This mother was detained by ICE in Mississippi. Now she is afraid

'Terrified' children left behind after largest US migrant worker raids in a decade

'Terrified' children left behind after largest US migrant worker raids in a decade

They might never be.

Before the raid, ICE officials indicated many people would be released with a notice to appear in court because they had never before been through deportation proceedings.

Companies can also face administrative fines based on audits of I-9 forms, which American employees fill out when they're hired, presenting documents meant to prove they can legally work in the country.

The raids happened the same day Trump visited El Paso, Texas, where 22 people were murdered this weekend by a white supremacist targeting, according to his own writings, immigrants and Hispanic people.

"If workers are being threatened with being turned over to ICE, and then here comes ICE and arrests workers", people could be more reluctant to speak up, said John Sandweg, a former acting ICE director during the Obama administration.

- Wednesday's raids by Immigration and Customs Enforcement officers at multiple MS food processing plants has left immigrants across NY and the nation on edge.

Included among those released in the MS raids were 18 juveniles, with the youngest being 14 years old, the news agency said, quoting Jere Miles, a special agent in charge of ICE Homeland Security Investigations in New Orleans.

Asked whether employers may be charged in the case, a spokesperson at the Department of Justice said Friday in an emailed statement to TIME that "law enforcement operations can take time" but did not specify whether any case would be opened involving employers.

Officials are calling the Immigration and Customs Enforcement raid of several MS food processing plants this week one of the largest enforcement acts in recent US history.

One of the targeted companies was poultry producer, Koch Foods, in Morton, a small town about 65 kilometres east of the capital of Jackson. The U.S. needs to work to find ways to process them quickly and help guide them to legal citizenship if at all possible.

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According to the Associated Press, the raid - reportedly months in the works - involved almost 600 ICE agents who detained employees of Koch Foods Inc., Peco Foods Inc., and three smaller plants.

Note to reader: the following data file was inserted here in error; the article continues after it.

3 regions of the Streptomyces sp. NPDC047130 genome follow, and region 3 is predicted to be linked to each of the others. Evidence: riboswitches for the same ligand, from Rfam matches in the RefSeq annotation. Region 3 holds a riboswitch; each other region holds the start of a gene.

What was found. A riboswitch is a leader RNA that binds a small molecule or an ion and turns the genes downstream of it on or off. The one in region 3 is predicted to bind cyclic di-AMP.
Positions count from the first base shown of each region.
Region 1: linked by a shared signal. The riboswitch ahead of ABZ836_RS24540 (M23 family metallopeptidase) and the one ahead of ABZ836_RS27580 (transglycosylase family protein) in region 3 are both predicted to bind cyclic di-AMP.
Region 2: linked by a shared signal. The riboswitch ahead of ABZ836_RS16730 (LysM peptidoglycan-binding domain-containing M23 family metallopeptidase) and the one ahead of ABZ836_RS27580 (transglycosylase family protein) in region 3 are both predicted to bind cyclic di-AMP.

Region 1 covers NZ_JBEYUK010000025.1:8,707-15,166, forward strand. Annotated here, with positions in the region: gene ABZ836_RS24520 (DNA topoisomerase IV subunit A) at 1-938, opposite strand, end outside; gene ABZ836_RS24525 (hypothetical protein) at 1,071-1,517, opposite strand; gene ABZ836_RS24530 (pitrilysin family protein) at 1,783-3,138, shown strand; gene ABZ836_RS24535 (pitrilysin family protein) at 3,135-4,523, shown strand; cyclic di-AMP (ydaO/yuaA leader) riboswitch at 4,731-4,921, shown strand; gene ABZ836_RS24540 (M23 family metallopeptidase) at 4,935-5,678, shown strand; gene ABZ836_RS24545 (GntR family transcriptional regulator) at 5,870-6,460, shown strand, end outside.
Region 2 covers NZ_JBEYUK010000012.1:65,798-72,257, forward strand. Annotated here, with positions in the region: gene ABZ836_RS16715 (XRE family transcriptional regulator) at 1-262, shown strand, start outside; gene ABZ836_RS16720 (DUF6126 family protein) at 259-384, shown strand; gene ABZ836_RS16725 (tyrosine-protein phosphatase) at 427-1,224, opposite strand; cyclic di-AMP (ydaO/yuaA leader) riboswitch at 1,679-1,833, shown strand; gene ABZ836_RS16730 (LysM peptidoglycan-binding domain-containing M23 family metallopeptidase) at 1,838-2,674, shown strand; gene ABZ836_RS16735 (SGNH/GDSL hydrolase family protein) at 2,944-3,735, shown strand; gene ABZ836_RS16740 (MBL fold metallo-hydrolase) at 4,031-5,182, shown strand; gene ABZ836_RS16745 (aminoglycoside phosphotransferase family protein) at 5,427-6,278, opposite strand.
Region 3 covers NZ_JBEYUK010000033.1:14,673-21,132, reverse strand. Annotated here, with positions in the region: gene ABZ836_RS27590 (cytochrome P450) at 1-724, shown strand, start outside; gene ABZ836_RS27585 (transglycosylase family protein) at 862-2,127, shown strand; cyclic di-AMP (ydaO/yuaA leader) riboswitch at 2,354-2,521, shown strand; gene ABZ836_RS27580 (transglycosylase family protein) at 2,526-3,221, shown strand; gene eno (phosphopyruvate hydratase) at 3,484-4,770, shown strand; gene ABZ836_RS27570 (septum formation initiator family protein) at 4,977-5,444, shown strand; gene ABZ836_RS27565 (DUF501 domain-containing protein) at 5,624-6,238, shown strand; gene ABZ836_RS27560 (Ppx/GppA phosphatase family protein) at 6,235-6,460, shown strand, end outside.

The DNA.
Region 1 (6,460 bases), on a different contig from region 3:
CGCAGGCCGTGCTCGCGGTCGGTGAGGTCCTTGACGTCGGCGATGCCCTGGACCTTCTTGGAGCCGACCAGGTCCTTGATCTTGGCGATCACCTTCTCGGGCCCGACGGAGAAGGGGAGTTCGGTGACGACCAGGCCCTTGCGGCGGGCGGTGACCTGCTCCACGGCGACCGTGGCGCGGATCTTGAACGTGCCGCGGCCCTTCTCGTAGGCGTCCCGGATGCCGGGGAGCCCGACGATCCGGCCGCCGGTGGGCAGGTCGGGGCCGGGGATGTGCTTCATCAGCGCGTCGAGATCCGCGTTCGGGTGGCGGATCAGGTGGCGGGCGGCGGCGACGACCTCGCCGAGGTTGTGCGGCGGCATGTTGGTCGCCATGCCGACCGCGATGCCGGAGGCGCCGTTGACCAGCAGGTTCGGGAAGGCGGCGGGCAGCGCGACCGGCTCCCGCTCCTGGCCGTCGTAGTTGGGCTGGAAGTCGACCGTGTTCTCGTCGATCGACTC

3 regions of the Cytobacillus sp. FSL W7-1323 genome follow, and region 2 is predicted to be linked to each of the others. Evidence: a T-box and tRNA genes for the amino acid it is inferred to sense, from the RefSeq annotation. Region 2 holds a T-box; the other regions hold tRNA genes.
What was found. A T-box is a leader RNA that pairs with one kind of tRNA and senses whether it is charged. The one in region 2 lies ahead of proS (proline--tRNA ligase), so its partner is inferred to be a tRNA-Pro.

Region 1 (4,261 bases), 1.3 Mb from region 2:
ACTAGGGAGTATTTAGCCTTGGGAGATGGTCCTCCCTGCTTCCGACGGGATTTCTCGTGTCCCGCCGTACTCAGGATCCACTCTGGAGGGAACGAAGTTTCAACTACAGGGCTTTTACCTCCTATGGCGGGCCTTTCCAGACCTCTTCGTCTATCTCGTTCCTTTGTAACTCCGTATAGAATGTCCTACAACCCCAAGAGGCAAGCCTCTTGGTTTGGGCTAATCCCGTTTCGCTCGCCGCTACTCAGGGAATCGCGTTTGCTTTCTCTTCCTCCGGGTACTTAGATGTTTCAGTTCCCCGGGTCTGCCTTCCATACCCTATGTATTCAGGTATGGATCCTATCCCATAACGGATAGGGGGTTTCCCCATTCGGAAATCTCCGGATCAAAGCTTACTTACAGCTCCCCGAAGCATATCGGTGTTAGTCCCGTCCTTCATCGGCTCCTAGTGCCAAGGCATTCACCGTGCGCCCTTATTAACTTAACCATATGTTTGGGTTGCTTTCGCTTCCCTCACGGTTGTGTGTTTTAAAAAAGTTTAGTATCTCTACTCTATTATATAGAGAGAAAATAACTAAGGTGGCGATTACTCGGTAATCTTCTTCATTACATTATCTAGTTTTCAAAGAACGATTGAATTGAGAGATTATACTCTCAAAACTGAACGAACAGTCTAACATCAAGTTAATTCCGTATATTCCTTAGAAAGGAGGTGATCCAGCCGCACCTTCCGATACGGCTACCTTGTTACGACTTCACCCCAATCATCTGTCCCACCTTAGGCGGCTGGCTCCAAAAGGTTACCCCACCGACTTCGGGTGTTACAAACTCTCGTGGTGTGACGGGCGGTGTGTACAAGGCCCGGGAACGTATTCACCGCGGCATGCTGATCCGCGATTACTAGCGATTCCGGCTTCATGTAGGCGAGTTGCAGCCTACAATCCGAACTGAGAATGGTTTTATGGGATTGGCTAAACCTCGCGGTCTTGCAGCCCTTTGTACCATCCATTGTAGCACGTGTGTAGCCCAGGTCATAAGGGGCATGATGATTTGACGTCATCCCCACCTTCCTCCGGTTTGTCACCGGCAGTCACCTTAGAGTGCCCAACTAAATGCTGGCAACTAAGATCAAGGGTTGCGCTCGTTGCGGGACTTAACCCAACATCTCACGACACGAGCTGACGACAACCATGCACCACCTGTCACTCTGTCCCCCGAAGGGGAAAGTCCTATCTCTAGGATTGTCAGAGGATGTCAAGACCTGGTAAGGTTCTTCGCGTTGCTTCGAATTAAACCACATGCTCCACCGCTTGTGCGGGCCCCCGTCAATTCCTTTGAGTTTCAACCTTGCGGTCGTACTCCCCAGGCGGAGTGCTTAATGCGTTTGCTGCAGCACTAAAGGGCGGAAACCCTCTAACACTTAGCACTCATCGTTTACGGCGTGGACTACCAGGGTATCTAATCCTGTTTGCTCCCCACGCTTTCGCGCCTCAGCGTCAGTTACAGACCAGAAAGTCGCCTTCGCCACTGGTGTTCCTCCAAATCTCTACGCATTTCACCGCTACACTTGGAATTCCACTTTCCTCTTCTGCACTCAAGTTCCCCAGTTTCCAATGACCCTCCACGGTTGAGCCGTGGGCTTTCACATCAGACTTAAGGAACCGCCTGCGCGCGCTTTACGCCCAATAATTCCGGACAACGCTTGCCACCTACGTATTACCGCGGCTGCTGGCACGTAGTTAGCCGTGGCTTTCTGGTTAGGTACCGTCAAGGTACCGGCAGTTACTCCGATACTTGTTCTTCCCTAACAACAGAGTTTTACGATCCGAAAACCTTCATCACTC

During a call with reporters Thursday afternoon, ICE officials said they encountered 18 minors working at the sites, the youngest being 14. The company didn't respond Friday to a phone message and email.

Koch, based near Chicago, said Thursday that it relies on the E-Verify program to check new hires for immigration status.

Labor unions have condemned the recent raids.

The fact that Wednesday's raid in MS included a plant that recently settled a class action employment discrimination lawsuit for USD$3.75 million may confirm this fear for many workers. "It was very devastating to see all those kids crying, having seen their parents for the last time", said Gabriela Rosales. "We must act now to end this risky climate of fear". "The state of IL refuses to coordinate with federal immigration enforcement".

"We're going to have bedding available for them and we're going to get food for them just to get them through the night", said owner Jordan Barnes. "That may be the Trump way of looking at this, but [it is] creating unsafe and very egregious working conditions".

Friends, coworkers and family watch as us immigration officials raid the Koch Foods Inc., plant in Morton, Miss., Wednesday, Aug. 7, 2019.

Of the 680 detainees, 122 were from Mexico, a country with which the United States recently reached an agreement to help block Central American migrants from reaching U.S. soil.

Mark Kaminsky, chief operating officer at Koch, said the company admitted no wrongdoing in the settlement and maintains, after fighting the matter in court for more than eight years, that all the allegations contained in the lawsuit are false. There's chicken blood on the floor.

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